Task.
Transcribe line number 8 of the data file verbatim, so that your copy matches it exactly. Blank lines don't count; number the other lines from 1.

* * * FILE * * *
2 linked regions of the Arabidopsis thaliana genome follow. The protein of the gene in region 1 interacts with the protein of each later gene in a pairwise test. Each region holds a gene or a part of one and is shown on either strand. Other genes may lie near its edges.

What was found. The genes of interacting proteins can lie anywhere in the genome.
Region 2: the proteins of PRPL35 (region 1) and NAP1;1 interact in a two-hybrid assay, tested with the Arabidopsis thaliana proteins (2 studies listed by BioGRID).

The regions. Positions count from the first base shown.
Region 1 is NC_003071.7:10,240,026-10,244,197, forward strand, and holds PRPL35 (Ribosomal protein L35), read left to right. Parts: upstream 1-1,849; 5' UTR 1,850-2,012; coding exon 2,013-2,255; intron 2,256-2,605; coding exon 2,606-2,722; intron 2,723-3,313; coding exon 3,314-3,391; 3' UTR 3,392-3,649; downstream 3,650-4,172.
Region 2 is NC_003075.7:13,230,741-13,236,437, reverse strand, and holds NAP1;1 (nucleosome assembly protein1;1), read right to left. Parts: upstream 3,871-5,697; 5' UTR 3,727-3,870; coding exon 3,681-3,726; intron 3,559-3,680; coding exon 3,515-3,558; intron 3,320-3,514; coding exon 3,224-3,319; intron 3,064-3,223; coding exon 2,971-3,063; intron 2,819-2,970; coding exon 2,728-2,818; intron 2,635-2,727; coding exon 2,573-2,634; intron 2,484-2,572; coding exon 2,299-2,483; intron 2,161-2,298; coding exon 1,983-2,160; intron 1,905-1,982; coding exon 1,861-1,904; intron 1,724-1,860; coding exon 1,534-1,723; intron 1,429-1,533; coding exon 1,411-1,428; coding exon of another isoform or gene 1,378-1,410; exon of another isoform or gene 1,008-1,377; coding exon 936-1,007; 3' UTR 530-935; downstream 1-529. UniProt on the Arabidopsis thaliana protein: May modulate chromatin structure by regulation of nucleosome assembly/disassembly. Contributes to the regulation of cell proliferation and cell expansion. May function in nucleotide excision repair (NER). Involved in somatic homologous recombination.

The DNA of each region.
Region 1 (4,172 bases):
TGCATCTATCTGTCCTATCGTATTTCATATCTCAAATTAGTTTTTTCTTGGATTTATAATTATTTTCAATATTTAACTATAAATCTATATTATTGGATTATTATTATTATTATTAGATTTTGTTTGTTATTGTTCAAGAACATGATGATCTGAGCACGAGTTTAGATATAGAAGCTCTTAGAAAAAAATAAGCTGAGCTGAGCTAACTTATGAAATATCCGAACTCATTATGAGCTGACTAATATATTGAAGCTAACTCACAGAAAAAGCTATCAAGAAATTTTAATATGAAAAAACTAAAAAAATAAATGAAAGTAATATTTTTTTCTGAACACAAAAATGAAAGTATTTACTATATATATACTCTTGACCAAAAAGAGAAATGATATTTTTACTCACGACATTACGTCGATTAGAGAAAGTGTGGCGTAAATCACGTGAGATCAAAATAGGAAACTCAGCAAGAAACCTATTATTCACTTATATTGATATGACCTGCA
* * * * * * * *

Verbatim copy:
Region 1 (4,172 bases):